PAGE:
Statement Concerning my role and aims in the Commission on Building More, Building Beautifully.
The architectural press has been predicting that I will use my position as chair of the above commission to impose a rigid stylistic conformity, and that my well-known love of the classical vernacular will become a kind of aesthetic dictatorship, compelling architects on pain of – of what exactly? – to build according to principles dictated by me.
In fact, in conjunction with the government and the civil service, I am putting together a group of commissioners and advisors who will represent a wide range of approaches. The purpose of the commission is not to dictate aesthetic values but to show how they might be placed at the heart of new developments. There is widespread public discontent with recent practice and a need to explore the ways in which people’s real needs and preferences can be reflected in their built environment.
Anybody with suggestions as to the nature of the problem and the best way to resolve it is welcome to contact me on this site. Meanwhile, when the commissioners and advisory board have been appointed, it will be plain that my own aesthetic stance will be only one input among many, to the exploration of design quality in all its aspects.
Government Commission on Building Better – Building Beautiful.
I have been appointed as chairman of the above commission, one of four commissioners supported by a far-reaching advisory board. The government is in the process of making the relevant appointments, and the commission will begin its work in the New Year, with a view to submitting a report by the end of 2019.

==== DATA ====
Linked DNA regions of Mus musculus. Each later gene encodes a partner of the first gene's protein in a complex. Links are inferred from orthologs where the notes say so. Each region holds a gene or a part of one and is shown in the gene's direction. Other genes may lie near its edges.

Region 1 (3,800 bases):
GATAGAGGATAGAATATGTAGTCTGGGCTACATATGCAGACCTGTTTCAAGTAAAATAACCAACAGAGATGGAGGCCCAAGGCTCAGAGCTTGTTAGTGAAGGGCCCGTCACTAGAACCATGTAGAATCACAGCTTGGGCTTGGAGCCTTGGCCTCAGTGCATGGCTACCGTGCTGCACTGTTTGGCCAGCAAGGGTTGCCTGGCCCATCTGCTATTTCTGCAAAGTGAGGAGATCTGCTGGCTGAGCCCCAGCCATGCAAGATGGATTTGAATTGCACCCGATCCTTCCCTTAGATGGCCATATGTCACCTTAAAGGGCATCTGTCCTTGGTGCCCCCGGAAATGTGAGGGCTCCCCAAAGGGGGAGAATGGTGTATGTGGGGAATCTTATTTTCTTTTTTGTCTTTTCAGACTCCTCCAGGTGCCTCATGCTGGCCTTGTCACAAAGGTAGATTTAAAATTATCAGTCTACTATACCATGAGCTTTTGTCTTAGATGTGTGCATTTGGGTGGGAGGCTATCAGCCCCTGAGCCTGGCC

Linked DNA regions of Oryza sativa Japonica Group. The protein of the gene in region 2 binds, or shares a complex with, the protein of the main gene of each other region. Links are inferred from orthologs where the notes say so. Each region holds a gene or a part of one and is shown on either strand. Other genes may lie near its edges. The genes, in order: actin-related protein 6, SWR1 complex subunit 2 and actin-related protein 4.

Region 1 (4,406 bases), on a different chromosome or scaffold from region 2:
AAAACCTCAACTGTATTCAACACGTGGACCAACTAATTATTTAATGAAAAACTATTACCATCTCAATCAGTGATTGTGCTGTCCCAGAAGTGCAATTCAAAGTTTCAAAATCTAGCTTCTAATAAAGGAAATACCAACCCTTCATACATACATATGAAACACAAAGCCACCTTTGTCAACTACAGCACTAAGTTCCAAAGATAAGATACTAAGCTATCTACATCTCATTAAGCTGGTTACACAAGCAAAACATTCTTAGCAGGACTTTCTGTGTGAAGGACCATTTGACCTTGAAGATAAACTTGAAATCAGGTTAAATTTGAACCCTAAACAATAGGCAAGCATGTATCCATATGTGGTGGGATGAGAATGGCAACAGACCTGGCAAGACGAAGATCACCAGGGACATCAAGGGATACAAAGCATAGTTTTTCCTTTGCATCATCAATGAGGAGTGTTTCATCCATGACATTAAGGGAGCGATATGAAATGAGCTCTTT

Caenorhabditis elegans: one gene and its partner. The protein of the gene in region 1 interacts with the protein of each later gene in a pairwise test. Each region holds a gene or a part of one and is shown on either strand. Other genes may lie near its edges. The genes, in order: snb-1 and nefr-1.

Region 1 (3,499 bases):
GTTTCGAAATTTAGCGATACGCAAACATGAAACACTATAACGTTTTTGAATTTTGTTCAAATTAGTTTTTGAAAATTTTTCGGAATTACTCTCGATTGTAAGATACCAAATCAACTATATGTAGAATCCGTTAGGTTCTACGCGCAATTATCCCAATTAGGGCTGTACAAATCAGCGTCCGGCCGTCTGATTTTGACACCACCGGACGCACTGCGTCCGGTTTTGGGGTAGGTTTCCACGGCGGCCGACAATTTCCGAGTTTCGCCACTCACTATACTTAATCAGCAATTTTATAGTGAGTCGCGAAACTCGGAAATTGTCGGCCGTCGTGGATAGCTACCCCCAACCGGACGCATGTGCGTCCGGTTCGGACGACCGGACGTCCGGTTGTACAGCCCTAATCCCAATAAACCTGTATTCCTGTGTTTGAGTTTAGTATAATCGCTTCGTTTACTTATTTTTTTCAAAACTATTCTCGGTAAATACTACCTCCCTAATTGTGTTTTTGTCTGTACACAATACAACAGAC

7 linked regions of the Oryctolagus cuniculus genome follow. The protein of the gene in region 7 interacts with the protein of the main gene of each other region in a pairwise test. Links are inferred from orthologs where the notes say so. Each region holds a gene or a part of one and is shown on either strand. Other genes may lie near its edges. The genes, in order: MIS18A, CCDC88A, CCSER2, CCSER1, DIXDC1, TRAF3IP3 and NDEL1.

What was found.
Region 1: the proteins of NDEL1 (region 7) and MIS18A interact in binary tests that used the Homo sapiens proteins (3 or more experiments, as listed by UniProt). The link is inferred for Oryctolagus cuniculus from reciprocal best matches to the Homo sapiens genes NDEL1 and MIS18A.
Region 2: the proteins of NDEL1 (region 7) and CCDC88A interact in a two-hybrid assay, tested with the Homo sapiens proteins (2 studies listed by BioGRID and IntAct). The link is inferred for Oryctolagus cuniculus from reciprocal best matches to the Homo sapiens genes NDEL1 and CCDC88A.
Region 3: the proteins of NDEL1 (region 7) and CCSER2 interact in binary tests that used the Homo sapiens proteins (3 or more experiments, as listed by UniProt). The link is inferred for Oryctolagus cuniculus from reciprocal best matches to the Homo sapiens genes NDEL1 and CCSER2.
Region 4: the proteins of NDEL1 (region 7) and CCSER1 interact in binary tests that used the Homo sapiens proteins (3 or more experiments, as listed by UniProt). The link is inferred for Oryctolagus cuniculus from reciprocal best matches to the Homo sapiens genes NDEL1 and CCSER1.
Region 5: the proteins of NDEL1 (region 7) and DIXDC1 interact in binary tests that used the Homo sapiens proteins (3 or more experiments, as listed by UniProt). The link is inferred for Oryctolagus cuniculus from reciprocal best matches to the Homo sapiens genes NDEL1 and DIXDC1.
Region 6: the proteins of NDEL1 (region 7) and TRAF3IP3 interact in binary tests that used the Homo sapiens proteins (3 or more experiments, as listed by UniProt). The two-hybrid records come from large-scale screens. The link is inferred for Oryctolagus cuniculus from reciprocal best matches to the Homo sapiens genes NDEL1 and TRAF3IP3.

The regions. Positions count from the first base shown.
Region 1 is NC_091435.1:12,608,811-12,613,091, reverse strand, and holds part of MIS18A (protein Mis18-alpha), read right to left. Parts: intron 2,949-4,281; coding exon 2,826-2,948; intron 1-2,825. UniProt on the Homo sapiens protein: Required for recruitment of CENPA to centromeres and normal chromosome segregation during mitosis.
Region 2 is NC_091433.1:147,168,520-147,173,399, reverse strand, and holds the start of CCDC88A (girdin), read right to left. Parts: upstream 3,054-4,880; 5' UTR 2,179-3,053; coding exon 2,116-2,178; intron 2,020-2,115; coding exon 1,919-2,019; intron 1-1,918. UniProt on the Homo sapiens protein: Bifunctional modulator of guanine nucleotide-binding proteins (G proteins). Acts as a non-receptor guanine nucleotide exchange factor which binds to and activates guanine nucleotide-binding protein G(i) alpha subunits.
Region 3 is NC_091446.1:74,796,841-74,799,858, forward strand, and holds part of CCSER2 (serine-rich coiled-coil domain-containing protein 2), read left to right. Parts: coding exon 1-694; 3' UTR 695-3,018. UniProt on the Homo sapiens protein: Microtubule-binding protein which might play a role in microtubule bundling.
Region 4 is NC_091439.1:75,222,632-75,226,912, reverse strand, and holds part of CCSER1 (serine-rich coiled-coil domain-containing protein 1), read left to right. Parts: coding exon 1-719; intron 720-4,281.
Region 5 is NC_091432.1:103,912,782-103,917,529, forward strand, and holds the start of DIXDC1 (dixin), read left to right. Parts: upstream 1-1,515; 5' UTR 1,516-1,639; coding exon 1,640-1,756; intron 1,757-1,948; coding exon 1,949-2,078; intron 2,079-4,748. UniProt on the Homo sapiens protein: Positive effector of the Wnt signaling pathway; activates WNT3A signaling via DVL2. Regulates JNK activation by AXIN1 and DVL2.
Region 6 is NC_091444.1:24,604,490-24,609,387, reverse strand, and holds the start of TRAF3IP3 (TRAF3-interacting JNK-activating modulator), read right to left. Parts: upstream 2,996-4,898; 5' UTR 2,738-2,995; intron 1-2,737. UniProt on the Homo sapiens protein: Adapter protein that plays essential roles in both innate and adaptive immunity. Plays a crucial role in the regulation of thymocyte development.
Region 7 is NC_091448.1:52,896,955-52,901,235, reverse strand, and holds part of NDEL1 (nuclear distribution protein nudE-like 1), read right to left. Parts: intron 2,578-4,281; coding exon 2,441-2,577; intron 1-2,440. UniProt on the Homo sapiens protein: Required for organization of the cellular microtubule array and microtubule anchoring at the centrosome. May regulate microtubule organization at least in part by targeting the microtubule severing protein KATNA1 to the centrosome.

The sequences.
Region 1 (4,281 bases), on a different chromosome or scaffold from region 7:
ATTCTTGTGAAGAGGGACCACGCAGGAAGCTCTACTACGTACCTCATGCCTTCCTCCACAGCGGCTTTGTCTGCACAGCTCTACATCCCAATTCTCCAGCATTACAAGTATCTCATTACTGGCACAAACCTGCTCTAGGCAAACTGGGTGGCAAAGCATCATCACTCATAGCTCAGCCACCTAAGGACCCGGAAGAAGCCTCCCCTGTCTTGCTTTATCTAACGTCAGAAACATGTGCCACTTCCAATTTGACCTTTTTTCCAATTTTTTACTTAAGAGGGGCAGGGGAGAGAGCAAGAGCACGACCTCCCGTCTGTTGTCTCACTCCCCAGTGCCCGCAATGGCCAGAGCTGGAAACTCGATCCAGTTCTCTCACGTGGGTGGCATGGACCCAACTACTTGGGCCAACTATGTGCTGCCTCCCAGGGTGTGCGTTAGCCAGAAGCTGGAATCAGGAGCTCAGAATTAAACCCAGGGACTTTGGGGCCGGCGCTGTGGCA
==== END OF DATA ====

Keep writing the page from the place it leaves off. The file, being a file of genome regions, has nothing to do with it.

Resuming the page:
It is, to my mind, a remarkable and welcome development that the government has decided to take beauty seriously and to respond to some of the public’s very real concerns about the uglification of our country by unsightly sprawl. (Some of these concerns were expressed in my film of 2009, Why Beauty Matters.) Of course the issue is highly controversial, as would a commission to explore hygiene requirements in portable polythene pigsties if I were appointed as its chair. Regardless of the controversy, however, the issue is of vital public concern. We are therefore hoping to establish a dedicated web-site, to which members of the public can send their thoughts and suggestions, examples of what they like and what they dislike, and contributions to a question which too many people dismiss as no longer relevant – the question how to build in such a way that the public welcomes the result.
Throughout the 20th and 21st centuries there has been pressure to add massively to the stock of available housing in this country – whether by public investment or by private enterprise. The great demographic and economic changes that created this pressure coincided with an equally significant transformation in the appearance of buildings, as new materials, new engineering skills and modernist styles have become visible in our towns and cities.
Discussion of these changes has been venomous and unproductive, which is to be expected given the sums of money involved and the emotional investment in our visual heritage. We should not forget that the beauty of this island – of its towns and villages as well as its landscape – was inscribed in the hearts of those who fought the two world wars. When asked what attaches them to their country, the British people regularly refer to its beauty, and it would be a foolish politician who dismissed this sentiment as merely nostalgic.
I will therefore encourage a renewed public discussion of the question of beauty, in the hope that tempers will cool, and common sense prevail, in a matter that concerns us all. The question, it seems to me, is not about the great works of architecture, whether old or new, but about the place of beauty in everyday building. It concerns the ‘aesthetics of the everyday’ – how to get things right, so that the people of this country will welcome new building as an addition to their heritage, and not a necessity that they must merely tolerate.
Scrutopia, December 8th 2018.